It's been well documented by now that growing up bilingual can be good for you. But getting there? Survivors of an English-learner upbringing can attest that it's not always an easy road, and that the bumps along it - some amusing, some awkward - continue well into adulthood.
I began learning English in kindergarten, learning it at the same time my immigrant parents did. Because I was so young, I quickly mastered the American accent, as did my immigrant peers. But one of the pitfalls of growing up in a household where everyone is learning English is that along the way, you pick up many of the mispronunciations common to English learners.
These mispronunciations vary depending on who is learning the language. For Spanish and Tagalog speakers, for example, the double "ee" of "sheep" is often pronounced like the "i" in "ship," and so forth. I got over the obvious mistakes fairly quickly.
There are other mistakes, however, that I've learned about as an adult, when I've said something to a friend, a co-worker (or worse, an editor) and am met with a perplexed look. These blunders are more baffling to people because, unlike others who learned English later in life, I have no discernible accent. But as native as my spoken English may sound, the ESL ghost haunts me.
It's one thing when bilinguals code-switch, the term for jumping from one language to another, sometimes dropping in a first-language word when there is no substitute in English. It's another thing when you think you're puffing along merrily in perfect English - and someone smiles and points out that you've just pronounced the middle "e" in "vegetable."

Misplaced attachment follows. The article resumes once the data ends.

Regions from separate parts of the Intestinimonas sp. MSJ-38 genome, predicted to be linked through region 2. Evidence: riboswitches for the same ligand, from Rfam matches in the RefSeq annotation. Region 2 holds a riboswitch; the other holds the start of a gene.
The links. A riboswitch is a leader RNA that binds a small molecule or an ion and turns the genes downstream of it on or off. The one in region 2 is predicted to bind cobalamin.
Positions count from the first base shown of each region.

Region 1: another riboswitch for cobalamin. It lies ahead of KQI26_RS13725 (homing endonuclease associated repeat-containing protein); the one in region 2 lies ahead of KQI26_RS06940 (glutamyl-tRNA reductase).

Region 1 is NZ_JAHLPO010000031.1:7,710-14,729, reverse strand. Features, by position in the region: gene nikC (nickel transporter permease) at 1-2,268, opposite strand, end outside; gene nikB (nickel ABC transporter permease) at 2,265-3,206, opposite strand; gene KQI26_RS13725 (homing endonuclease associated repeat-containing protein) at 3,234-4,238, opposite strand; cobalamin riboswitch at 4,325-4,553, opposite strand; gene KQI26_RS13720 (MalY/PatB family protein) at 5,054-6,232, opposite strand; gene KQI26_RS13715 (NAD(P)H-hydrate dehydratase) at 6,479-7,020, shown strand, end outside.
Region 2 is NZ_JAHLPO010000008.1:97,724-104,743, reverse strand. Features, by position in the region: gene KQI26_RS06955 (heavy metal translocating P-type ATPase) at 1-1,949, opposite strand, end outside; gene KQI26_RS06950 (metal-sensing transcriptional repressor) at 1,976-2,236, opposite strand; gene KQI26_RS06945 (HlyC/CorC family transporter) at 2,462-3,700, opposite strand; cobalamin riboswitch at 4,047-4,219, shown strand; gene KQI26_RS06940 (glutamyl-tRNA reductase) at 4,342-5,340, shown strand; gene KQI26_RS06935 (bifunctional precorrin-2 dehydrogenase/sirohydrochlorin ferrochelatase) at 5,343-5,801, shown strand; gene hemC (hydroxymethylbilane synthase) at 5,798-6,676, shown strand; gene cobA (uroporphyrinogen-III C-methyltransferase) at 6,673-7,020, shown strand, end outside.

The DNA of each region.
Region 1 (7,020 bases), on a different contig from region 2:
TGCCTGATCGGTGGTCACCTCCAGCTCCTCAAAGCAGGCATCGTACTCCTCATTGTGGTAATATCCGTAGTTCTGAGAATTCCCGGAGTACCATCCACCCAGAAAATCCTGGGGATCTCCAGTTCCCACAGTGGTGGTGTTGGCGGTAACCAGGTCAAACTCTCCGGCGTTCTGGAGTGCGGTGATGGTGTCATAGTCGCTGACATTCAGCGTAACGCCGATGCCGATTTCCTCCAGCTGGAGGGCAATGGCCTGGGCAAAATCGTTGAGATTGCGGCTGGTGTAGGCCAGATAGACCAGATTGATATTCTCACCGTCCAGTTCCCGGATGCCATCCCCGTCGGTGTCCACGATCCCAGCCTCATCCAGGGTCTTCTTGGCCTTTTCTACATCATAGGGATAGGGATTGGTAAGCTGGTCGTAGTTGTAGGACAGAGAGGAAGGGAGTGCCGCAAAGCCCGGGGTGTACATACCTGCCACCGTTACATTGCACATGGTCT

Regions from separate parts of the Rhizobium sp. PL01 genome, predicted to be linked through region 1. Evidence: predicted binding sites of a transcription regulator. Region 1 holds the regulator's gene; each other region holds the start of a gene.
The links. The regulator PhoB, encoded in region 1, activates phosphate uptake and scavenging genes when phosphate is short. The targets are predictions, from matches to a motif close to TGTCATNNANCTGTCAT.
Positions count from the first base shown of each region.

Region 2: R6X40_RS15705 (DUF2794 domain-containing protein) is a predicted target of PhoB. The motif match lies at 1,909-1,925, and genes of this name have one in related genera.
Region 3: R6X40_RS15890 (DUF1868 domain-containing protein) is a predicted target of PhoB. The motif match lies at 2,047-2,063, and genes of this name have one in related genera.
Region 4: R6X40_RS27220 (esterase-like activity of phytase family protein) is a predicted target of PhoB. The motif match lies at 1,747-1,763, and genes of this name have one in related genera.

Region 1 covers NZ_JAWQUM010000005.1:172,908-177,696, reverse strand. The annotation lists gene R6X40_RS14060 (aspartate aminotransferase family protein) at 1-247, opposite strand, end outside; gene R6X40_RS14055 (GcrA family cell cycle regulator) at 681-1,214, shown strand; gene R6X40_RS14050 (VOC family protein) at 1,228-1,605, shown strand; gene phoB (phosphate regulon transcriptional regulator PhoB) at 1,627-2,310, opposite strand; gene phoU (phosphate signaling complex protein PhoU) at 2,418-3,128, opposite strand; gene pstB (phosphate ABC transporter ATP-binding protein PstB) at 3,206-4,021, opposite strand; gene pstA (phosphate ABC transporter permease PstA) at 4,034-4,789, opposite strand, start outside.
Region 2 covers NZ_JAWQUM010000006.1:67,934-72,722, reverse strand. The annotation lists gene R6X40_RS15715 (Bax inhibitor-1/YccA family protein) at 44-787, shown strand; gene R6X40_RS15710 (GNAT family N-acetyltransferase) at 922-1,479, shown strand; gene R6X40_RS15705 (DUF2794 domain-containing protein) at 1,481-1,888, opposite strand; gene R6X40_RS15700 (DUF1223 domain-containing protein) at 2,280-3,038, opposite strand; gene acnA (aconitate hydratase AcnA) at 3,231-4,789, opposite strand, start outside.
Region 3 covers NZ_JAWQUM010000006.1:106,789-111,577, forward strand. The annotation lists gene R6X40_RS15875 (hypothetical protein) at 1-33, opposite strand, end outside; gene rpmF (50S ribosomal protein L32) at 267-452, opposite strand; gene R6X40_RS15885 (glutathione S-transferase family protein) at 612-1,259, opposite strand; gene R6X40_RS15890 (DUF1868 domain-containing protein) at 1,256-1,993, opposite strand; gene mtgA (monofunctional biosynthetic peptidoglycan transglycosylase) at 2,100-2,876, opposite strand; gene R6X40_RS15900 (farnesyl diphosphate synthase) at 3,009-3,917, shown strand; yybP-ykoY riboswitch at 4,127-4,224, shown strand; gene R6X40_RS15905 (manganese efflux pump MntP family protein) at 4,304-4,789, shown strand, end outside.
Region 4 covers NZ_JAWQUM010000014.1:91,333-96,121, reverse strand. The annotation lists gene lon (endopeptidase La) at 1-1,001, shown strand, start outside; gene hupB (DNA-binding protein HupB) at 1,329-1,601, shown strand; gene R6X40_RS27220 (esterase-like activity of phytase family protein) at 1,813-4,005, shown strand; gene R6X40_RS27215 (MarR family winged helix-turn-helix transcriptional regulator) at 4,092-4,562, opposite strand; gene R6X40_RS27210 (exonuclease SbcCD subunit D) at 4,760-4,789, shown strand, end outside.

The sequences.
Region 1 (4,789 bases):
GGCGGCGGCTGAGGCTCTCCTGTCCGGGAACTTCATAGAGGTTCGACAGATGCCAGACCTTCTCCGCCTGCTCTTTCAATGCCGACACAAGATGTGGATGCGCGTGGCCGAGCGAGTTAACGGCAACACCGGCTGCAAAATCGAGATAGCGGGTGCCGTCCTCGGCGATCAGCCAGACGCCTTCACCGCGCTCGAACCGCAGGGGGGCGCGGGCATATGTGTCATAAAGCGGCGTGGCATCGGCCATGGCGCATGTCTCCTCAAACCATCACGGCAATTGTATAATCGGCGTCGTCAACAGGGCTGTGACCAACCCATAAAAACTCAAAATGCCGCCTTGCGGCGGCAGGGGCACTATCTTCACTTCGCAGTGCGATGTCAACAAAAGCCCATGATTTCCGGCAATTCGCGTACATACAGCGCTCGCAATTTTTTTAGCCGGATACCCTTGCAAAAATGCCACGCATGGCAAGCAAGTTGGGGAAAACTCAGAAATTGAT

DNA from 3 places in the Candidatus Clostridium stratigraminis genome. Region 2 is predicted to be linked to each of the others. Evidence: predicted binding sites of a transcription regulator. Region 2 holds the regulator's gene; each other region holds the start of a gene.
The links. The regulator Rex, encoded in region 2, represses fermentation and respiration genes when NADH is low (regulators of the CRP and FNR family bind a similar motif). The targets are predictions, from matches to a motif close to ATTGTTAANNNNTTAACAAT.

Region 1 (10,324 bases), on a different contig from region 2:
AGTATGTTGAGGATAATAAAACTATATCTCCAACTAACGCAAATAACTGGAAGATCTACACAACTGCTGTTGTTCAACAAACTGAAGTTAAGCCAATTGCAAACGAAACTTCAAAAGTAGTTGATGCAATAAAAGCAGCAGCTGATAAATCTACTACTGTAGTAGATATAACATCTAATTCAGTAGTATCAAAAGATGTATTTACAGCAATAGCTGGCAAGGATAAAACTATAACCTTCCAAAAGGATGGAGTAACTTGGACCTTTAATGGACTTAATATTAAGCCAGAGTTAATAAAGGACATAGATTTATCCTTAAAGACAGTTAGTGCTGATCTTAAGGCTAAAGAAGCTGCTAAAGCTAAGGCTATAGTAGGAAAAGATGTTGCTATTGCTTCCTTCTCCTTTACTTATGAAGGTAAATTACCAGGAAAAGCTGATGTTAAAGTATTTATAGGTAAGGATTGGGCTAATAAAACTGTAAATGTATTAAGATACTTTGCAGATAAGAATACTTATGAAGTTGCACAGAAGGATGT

I'm collecting anecdotes from readers of what we'll call, let's say, ESL moments.
They can be either from childhood or adulthood. I'll start with this example:
Years ago I was cooking pasta with my non-ESL beau and asked, as I prepared to drain the pasta, "Where do keep the co-LAN-der?" He stared at me and asked, "The what?" I replied, "You know, the co-LAN-der, that thing you use to drain the water." He started laughing at me. "You mean the colander?" I grew up hearing my mother saying "co-LAN-der," the closest approximation in English to the Spanish word for colander or strainer, "el colador."
And another one: When skiing I sometimes wear a balaclava, which covers part of the face. And while I know better, I often hear myself referring to it as a baklava. Why? This is how my parents, as well as my uncle and aunt, have referred to the things since they learned they existed. They say it like this: "ba-CLA-va." And so do I, at least until I catch myself.
Have an anecdote that merits a place in the ESL hall of fame? Feel free to share it in the comments below.